Homepage > Joss Whedon Comic Books > Buffy : Season 9 > Interviews > Christos Gage - "Buffy : Season 9" Comic Book - Comicbookresources.com (...)
« Previous : "Angel & Faith" Comic Book - Issue 13 - Available for pre-order ! (you save 20%)
     Next : Buffy the Vampire Slayer and Research as a Public Good »


Buffy : Season 9

Christos Gage - "Buffy : Season 9" Comic Book - Comicbookresources.com Interview

Thursday 18 October 2012, by Webmaster

BEHIND BUFFY SEASON 9: Angel & Faith’s Family Reunion

SPOILER WARNING: Spoilers for the "Family Reunion" arc of "Angel & Faith" lie below!]

The world of Dark Horse and Joss Whedon’s Buffy The Vampire Slayer runs deep. With two TV shows, a multitude of comic books and even a few characters from spinoff projects heretofore unseen showing up, the cast in the Buffy-verse is wide-ranging and ever changing. But the most recent arc of "Buffy Season 9" series "Angel & Faith" proves that the more things change, the more they saw the same.

Running from issues #11 to 14, the "Family Reunion" arc brought with it the return of Willow, Connor, Gunn and more surprises as the former (while hunting down a way to reignite magic in the world) recruits the latter (trying to adjust to a normal life) to help power up the weapon that killed Rupert Giles. Combine that with Angel’s feelings about his son’s non-traditional upbringing and the ongoing status of Buffy’s world, and the story holds a lot at stake within the larger fabric of Season 9.

To unpack the drama and the danger of the stories at hand, CBR News is back with a new installment of BEHIND BUFFY SEASON 9. This week, writer Christos Gage takes us on a tour of the "Family Reunion" arc, revealing how the world of Quor’Toth found its final form with artist Rebekah Isaacs, why he had to set Willow up for her latest solo series, what became of the full "Angel" TV cast and more.

Story continues below

CBR News: This arc came on the heels of a lot of events in the book – most notably Faith reconnecting, briefly, with her father. In what way is this story a kind of b-side to "Daddy Issues"? Does it allow you to flip the script on either of our two leads’ role in the previous tale?

Christos Gage: To a degree, but really the Daddy issues - for all our main characters (Angel, Faith, Giles) - are a running theme throughout Season 9. It was definitely intentional that Faith had a bad reunion with her absent father right before Angel had a good reunion with the son he’s been an absent father to. But father figures are a big part of the whole season, in a lot of ways.

Hey, it’s Willow! Obviously, fans have been waiting for Wil to get back into the mix in a big way, and while a lot of her own quest will continue in her own mini series, what was it like for you striking that balance of taking a part in that story while serving your own? What does Willow’s appearance do for Angel and Faith that you couldn’t have done otherwise?

Aside from getting one of the Scoobies into the book, and reinforcing the connections between "Buffy" and "A&F," Willow’s presence brought Angel face to face with the consequences of his actions as Twilight. She was significantly affected by them, and she’s really mad at him for it. And while they reach an understanding, and at moments even slipped back into old camaraderie, they both know too well that things will never be like they were. And while it was cool to further Willow’s quest, I never felt like I was serving any story but the one I’m telling in "Angel & Faith"; all the stuff with Willow feeds into that. We’ll see more about precisely how in Whistler’s story in issue #15. Willow showing up provided a link to the past of our characters, as well as to the future.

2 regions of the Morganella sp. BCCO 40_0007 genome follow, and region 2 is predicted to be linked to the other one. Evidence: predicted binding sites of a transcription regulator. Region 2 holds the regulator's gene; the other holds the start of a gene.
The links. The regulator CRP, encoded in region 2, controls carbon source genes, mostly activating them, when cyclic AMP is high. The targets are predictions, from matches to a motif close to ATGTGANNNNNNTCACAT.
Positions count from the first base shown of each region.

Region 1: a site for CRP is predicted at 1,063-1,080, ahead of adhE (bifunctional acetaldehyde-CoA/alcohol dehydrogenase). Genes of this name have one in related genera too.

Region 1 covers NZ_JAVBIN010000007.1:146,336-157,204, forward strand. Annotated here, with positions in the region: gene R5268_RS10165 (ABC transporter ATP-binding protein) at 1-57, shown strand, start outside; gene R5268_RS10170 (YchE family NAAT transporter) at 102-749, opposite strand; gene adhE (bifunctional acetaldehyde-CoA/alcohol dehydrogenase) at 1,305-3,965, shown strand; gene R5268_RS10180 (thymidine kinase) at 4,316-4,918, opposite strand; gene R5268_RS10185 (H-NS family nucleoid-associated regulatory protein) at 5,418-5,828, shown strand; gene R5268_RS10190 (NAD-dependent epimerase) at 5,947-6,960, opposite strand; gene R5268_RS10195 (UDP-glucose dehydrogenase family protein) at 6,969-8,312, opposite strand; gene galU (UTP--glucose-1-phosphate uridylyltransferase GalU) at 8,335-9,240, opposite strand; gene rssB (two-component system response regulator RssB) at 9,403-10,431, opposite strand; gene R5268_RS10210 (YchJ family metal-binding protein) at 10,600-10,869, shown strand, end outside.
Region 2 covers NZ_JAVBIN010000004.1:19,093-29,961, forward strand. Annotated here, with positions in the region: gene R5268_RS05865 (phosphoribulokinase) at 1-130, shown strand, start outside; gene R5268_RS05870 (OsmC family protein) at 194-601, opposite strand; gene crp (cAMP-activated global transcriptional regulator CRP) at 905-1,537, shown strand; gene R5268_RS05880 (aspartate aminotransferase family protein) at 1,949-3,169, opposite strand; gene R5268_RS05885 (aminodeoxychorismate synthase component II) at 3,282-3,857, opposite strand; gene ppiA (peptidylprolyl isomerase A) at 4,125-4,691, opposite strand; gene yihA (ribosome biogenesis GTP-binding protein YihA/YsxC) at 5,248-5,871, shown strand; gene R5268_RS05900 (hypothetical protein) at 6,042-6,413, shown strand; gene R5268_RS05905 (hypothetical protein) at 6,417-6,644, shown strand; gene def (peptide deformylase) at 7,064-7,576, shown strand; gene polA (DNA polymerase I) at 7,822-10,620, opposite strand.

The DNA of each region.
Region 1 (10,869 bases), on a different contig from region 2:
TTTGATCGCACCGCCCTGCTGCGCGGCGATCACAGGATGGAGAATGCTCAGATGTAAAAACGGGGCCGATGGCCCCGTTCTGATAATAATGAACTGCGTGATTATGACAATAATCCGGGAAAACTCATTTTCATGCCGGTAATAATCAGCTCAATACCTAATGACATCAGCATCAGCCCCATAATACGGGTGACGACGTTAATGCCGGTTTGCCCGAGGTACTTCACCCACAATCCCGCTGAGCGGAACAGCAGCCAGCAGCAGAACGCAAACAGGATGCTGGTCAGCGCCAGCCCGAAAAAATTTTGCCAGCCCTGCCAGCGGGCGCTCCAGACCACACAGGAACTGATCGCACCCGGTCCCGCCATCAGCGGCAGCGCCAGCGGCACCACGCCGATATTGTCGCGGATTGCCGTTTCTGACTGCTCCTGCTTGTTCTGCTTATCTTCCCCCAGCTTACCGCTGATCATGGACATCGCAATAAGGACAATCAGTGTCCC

One key thing about the overall "Season 9" narrative I felt appeared here was Willow’s assertion that there has been no good art made by man since the Seed was destroyed. That seems a creeping threat that our main players haven’t much considered to this point. How much overall does the lack of magic in this world not only provide backdrop for this season but also maybe provides a ticking time bomb our characters will have to deal with eventually?

Well, it’s an open question whether what Willow said is true, or just her perception. Maybe she’s just getting old, like some Buffyverse writers who wonder why nothing on the radio these days is as good as Wham! But clearly, while the specific consequences have yet to be explicitly defined, the end of magic has affected Earth in a fundamental way. Some people feel it more than others - those for whom magic was a daily part of life, or who are more vulnerable mentally and spiritually. It’s open to debate whether it’s a ticking time bomb or just a change that needs to be adjusted to. Buffy seems to lean toward the latter, while Willow and certain other characters consider it a huge threat that must be dealt with right now, and by any means necessary, before it’s too late. Again, Whistler’s story will show us another perspective on this.

This arc brings a lot back in from the "Angel" series which I’m sure both you and the readers are quite happy about. As you were planning out the season, what kinds of discussions did you, Joss and the rest of the writers have about the status of Angel’s cast? Between the end of the TV show and the end of the IDW comics, it seems there’s a few unanswered questions as well as some untapped story potential for the likes of Gunn, Illyria and the rest. Why reveal what you’ve revealed here, and is there a chance we’ll see more of the "Angel" cast in the future?

One more member of the "Angel" cast will show up, but not in "Angel & Faith." And a member of the cast who hasn’t been in "Angel & Faith" yet will pay a visit. (Okay, it’s Spike.) The basic reason for the callbacks to the show were because, with Connor showing up - which was pretty essential, we all felt, no way would Angel just not have any contact with his son the entire time - it seemed natural. It was actually Scott Allie’s idea, I think, that Angel has Gunn keeping an eye on Connor and other old friends for him, and that he should appear in the story. At the writer’s summit, we did discuss the cast a bit…Joss laid claim to one person, and I asked about Lorne. Joss said he wasn’t going to be doing anything with Lorne because the loss of Andy Hallett (the actor who played the character and tragically passed away)was still too painful, but that I was welcome to if I came up with a good story for him. But no such story presented itself, so I left it at Gunn’s cryptic comment to Angel, "I don’t have to tell you about Lorne," which you could take as confirmation that the IDW story in which he moved on to a higher plane is the definitive take on what happened to him, or as a hint that there has been some further development. I like to think that he came back somehow, and now that magical beings are publicly known, he is a famous crooner, touring with Barry Manilow, but really, whatever you want, go with that. Maybe he’ll show up next season.